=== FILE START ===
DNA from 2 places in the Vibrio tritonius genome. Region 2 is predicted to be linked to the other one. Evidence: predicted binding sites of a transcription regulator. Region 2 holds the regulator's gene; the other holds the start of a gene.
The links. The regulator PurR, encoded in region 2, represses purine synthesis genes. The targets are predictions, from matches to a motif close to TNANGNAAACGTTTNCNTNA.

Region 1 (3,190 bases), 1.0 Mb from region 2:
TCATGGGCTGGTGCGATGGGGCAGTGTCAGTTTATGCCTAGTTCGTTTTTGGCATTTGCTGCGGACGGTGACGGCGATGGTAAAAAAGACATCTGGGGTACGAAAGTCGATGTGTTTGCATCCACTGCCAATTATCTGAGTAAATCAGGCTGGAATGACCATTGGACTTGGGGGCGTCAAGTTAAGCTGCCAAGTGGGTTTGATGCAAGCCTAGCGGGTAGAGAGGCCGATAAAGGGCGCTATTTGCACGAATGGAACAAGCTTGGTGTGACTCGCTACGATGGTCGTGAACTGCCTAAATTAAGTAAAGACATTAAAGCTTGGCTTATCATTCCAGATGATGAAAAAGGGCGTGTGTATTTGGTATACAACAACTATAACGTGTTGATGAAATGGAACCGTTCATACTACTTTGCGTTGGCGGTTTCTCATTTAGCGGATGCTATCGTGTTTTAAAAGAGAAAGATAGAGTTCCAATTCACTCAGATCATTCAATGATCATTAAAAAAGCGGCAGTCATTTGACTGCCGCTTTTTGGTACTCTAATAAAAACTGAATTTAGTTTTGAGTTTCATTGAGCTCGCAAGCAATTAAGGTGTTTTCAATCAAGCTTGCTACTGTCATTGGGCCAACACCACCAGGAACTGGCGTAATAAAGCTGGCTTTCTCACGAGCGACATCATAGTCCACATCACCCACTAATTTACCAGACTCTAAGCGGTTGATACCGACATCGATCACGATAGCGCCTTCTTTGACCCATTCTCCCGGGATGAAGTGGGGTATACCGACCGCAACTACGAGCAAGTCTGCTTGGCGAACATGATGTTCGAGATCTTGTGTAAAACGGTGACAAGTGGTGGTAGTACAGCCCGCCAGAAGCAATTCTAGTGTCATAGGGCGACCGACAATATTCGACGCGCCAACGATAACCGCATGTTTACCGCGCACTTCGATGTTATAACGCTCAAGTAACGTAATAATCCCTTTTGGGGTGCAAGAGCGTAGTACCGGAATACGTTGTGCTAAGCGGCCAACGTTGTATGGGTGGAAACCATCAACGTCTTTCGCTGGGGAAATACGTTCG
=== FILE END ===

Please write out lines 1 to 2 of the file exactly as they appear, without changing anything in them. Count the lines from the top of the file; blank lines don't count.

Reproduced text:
DNA from 2 places in the Vibrio tritonius genome. Region 2 is predicted to be linked to the other one. Evidence: predicted binding sites of a transcription regulator. Region 2 holds the regulator's gene; the other holds the start of a gene.
The links. The regulator PurR, encoded in region 2, represses purine synthesis genes. The targets are predictions, from matches to a motif close to TNANGNAAACGTTTNCNTNA.